Sound familiar? How many angst-ridden, troubled male police officers - flawed, struggling to do the right thing, but still good men - have we seen on our screens?
Suppose my partner and I had been watching this programme - 'Andy'. Somehow, even when I'm trying, I can't imagine my partner saying, 'This programme is really unfair to women characters. This programme is written so that all the female characters are made to look incompetent, flighty and stupid. The way they have that female detective cheat on her husband makes out that all women are shits. It's really unfair.'
In fact, as we've watched programmes where women are characterised as nags, whores, air-heads, feckless child-abandoners, manipulaters, gossips, or simply pretty objects, I've never once heard him say, 'This is really unfair and makes women look bad/shallow/one-dimensional.'
When women are the secondary, shallow characters, with unexplored motivations - when it's women who are merely there as set-dressing, sitting in on interviews or listening to the hero's soul-searching, without creating the action - well, that's not worth comment, it seems. That's the norm.
But if, in just one or two programmes, male characters are given the same treatment, that's uncomfortable viewing. Unnatural. Can't be allowed to pass. Ever.
From the very first episode we watched of Scott and Bailey to the most recent, my partner has complained that it is biased, that it makes men look bad, that it's written 'as if women can do no wrong.'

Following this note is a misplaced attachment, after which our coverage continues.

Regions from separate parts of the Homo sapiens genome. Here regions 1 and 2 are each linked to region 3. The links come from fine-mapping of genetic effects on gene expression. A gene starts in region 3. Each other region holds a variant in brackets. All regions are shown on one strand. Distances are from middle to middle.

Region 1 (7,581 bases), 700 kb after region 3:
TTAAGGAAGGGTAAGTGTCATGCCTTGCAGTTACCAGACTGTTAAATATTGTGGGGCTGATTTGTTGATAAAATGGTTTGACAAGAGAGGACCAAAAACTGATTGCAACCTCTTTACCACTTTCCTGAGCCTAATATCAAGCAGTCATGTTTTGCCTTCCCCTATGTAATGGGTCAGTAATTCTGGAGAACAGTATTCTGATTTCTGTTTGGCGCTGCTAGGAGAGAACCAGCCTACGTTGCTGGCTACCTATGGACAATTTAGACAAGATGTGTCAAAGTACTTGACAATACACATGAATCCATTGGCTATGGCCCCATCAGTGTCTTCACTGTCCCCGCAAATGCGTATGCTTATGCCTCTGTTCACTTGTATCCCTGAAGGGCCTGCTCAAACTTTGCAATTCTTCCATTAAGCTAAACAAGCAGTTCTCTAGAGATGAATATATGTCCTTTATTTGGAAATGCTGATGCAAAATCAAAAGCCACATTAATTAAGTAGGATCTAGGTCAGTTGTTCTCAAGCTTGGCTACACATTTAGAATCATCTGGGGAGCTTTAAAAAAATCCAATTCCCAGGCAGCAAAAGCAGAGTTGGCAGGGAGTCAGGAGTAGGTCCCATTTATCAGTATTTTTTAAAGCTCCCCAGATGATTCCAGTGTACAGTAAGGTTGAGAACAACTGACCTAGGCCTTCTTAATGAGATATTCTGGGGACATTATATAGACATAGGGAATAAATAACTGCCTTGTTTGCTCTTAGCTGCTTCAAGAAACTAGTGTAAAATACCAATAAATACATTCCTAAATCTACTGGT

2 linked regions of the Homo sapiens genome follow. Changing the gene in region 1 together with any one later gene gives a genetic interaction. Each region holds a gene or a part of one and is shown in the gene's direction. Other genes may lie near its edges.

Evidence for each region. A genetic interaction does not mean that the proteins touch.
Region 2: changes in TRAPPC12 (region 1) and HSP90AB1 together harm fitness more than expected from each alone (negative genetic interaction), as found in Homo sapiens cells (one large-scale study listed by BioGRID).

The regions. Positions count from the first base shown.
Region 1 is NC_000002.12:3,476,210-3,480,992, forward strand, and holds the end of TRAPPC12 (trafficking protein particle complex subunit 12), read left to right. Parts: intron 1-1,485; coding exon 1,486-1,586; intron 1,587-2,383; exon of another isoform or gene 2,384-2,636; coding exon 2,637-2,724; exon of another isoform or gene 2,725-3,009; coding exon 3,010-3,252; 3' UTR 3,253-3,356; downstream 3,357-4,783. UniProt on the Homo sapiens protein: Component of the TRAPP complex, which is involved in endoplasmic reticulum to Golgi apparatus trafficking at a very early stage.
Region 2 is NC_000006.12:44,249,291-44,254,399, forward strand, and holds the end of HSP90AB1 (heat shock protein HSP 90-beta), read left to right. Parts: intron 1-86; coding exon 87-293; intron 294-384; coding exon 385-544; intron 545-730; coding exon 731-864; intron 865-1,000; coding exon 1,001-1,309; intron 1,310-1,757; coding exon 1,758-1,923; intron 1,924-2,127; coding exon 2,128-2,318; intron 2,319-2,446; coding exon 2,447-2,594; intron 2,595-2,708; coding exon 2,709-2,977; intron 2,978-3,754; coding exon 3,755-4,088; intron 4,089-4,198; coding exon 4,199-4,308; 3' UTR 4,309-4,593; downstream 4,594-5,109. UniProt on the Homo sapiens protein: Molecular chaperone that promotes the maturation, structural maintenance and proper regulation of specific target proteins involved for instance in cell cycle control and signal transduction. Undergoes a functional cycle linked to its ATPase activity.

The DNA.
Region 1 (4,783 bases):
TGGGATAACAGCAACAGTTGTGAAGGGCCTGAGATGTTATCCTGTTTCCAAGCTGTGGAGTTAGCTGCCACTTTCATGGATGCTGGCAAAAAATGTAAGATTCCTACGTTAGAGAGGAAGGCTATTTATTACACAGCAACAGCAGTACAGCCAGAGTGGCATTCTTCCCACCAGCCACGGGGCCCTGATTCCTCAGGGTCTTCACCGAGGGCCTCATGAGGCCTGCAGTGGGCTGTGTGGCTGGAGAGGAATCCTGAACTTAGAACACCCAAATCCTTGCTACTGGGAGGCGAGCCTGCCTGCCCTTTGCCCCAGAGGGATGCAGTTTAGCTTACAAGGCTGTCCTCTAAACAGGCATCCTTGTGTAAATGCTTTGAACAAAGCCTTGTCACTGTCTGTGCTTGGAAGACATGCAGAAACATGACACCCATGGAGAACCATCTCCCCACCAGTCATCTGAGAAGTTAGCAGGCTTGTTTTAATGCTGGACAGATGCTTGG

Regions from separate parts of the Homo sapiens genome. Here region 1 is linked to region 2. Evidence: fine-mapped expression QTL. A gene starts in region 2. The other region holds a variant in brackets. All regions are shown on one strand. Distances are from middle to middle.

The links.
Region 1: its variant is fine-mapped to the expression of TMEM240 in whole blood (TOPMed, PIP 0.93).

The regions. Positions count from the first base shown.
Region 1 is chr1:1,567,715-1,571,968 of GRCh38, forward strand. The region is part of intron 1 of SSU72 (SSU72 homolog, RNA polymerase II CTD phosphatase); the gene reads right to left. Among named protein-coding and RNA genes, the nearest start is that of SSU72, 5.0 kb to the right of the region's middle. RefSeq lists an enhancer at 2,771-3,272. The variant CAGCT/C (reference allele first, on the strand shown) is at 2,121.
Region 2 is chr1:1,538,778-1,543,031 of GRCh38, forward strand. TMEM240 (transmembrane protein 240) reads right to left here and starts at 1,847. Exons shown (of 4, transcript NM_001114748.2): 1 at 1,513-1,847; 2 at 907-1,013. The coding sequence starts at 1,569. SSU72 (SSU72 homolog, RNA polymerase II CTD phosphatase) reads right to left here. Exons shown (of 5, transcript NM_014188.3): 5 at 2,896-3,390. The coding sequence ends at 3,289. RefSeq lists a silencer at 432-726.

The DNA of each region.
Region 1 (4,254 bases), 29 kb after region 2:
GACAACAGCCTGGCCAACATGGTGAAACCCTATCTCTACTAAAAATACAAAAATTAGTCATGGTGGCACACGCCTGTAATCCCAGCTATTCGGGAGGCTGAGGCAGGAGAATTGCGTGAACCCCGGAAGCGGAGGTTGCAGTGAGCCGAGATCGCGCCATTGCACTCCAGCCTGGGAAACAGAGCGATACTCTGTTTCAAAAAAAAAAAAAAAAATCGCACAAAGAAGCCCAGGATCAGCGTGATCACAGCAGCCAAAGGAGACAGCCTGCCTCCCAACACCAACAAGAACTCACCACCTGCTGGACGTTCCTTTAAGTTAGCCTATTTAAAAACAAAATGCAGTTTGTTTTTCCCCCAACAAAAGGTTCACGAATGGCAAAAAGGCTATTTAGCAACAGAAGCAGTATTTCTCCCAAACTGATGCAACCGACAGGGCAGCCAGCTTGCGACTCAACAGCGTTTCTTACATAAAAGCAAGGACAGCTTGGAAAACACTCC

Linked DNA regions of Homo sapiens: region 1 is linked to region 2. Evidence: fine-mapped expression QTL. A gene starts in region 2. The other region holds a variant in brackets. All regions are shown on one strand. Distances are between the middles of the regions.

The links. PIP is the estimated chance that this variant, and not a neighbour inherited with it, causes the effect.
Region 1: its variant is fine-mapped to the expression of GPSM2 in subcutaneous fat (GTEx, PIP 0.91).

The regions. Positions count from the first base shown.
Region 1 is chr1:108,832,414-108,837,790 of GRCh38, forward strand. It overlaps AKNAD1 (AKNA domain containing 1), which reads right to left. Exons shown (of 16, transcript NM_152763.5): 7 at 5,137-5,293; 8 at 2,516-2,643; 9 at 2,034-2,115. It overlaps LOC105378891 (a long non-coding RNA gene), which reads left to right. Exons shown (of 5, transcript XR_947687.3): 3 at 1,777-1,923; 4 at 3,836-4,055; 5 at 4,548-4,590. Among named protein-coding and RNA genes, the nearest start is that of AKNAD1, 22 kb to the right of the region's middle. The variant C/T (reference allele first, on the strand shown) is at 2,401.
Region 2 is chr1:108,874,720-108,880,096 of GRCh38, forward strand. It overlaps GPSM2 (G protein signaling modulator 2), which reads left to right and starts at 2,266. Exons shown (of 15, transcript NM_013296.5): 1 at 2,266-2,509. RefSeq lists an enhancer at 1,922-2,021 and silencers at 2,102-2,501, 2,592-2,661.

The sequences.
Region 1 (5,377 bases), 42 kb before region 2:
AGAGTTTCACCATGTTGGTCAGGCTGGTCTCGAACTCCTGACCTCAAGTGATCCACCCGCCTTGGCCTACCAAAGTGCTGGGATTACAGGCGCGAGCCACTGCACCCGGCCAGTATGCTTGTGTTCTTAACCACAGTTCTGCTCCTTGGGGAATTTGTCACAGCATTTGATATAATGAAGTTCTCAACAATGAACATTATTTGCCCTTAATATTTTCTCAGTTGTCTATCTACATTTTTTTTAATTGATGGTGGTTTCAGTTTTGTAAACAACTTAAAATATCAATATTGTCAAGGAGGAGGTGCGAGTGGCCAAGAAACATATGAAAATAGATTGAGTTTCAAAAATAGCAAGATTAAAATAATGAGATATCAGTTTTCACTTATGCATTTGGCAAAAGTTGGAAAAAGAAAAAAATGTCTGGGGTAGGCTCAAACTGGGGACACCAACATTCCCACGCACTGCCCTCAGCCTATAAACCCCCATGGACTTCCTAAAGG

(For God's sake.)
In fact, Rachel Bailey drinks too much, sleeps around and has terrible taste in men. She sometimes fails to do her job properly because of her car-crash of a private life. Does that sound like 'making out that women can do no wrong?'
Janet Scott, although a good officer, is stuck in a dreary marriage, and admits that she and her husband have put up with this state of affairs for far to long 'for the sake of the kids.' It's this boredom and unhappiness which lead her into an affair - but she soon realises it was a big mistake. She ends the affair and tries to patch up her marriage. (It's not the originality of the story-line which makes me admire this series: it's the writing and acting.)
By beginning and ending this affair, she deeply hurts both her lover and her husband. At no point (in my opinion) are these men portrayed unfairly. The failure of the marriage is not blamed entirely on the husband, and he only gives up on it when he discovers that his wife was seeing her colleague before they separated. So, it seems to me, that the woman is shown behaving as badly, or even worse than, the men. But since the story is told from her point of view, we are given far more insight into her motivations and reasons.
Scott and Bailey belongs firmly to the genre of shows about flawed police officers, struggling to cope with their own natures and the demands of a difficult job. But instead of being named John Rebus or Endeavor Morse, they're named Rachel Bailey and Janet
I'd like to think that there are some men out there, somewhere, who have the imagination and fairness to grasp this. And not chuck all their toys out of the pram just because - Whoah! The world is turning upside-down! - it isn't a man taking centre-stage. This time.